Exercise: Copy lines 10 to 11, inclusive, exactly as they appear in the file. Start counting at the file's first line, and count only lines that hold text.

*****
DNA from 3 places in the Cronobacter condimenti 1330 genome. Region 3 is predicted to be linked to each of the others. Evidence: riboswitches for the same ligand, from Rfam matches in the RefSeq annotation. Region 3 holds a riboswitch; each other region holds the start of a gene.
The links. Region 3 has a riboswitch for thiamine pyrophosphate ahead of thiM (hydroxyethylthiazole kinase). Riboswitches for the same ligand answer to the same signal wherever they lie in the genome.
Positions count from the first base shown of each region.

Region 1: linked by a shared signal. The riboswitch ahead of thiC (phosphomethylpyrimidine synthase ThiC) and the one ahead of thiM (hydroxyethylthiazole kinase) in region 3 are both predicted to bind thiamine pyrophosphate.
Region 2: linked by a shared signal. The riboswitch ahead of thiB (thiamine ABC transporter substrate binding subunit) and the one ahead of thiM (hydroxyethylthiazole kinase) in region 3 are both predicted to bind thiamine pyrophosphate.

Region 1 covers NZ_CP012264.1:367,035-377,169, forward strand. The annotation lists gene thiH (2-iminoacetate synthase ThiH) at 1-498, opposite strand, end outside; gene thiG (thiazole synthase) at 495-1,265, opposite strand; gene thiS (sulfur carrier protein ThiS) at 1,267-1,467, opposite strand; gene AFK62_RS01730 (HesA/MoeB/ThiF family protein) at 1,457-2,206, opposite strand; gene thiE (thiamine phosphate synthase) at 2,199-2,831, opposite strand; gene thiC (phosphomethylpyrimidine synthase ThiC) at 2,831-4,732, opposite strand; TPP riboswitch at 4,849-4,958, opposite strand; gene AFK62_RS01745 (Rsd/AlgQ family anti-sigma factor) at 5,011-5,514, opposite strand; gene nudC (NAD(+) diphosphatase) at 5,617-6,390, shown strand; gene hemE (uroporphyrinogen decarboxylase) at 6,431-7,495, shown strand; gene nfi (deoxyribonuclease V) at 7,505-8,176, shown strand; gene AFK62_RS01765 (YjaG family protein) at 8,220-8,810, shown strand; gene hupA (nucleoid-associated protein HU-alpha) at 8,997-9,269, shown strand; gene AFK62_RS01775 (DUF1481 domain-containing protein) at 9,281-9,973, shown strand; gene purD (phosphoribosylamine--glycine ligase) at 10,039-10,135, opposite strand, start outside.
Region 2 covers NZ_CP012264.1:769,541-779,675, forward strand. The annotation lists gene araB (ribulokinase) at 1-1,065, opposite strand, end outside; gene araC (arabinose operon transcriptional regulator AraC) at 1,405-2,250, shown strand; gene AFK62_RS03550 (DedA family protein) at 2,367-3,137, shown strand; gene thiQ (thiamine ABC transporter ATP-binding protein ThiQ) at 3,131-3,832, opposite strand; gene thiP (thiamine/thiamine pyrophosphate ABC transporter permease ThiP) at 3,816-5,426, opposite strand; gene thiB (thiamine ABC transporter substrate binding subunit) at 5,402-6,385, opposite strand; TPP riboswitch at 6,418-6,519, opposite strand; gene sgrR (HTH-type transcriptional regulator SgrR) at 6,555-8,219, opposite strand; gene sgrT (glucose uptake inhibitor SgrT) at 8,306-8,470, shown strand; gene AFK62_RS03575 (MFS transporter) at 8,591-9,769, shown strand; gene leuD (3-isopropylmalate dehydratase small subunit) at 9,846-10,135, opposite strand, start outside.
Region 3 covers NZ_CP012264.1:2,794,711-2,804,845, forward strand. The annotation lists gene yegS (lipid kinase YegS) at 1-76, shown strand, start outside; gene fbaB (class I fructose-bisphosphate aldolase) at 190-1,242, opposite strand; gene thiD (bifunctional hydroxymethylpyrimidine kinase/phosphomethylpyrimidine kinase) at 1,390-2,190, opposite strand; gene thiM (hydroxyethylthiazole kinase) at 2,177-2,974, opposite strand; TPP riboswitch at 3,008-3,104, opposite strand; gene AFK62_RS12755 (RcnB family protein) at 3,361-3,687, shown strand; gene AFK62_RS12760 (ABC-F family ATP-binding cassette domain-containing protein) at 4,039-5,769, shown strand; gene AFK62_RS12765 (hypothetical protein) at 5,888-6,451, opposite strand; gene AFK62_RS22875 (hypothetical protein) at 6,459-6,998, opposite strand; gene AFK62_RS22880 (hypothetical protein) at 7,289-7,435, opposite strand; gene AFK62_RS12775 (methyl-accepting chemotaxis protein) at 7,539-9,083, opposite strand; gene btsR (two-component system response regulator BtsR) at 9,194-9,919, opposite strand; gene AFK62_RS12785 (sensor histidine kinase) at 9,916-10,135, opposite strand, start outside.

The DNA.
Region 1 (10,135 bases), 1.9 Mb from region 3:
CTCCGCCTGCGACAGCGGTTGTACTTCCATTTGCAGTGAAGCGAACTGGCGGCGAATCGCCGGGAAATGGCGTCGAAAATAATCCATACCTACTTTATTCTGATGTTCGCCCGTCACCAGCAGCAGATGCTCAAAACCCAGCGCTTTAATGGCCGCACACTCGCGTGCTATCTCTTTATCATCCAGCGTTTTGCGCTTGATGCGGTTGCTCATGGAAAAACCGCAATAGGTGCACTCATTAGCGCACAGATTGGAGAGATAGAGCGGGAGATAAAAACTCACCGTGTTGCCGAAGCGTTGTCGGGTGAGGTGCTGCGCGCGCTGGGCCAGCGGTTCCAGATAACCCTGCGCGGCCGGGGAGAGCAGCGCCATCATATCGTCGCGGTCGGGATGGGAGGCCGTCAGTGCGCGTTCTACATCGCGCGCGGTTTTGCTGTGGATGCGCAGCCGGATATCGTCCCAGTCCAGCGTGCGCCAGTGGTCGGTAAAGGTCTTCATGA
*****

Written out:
Region 1 (10,135 bases), 1.9 Mb from region 3:
CTCCGCCTGCGACAGCGGTTGTACTTCCATTTGCAGTGAAGCGAACTGGCGGCGAATCGCCGGGAAATGGCGTCGAAAATAATCCATACCTACTTTATTCTGATGTTCGCCCGTCACCAGCAGCAGATGCTCAAAACCCAGCGCTTTAATGGCCGCACACTCGCGTGCTATCTCTTTATCATCCAGCGTTTTGCGCTTGATGCGGTTGCTCATGGAAAAACCGCAATAGGTGCACTCATTAGCGCACAGATTGGAGAGATAGAGCGGGAGATAAAAACTCACCGTGTTGCCGAAGCGTTGTCGGGTGAGGTGCTGCGCGCGCTGGGCCAGCGGTTCCAGATAACCCTGCGCGGCCGGGGAGAGCAGCGCCATCATATCGTCGCGGTCGGGATGGGAGGCCGTCAGTGCGCGTTCTACATCGCGCGCGGTTTTGCTGTGGATGCGCAGCCGGATATCGTCCCAGTCCAGCGTGCGCCAGTGGTCGGTAAAGGTCTTCATGA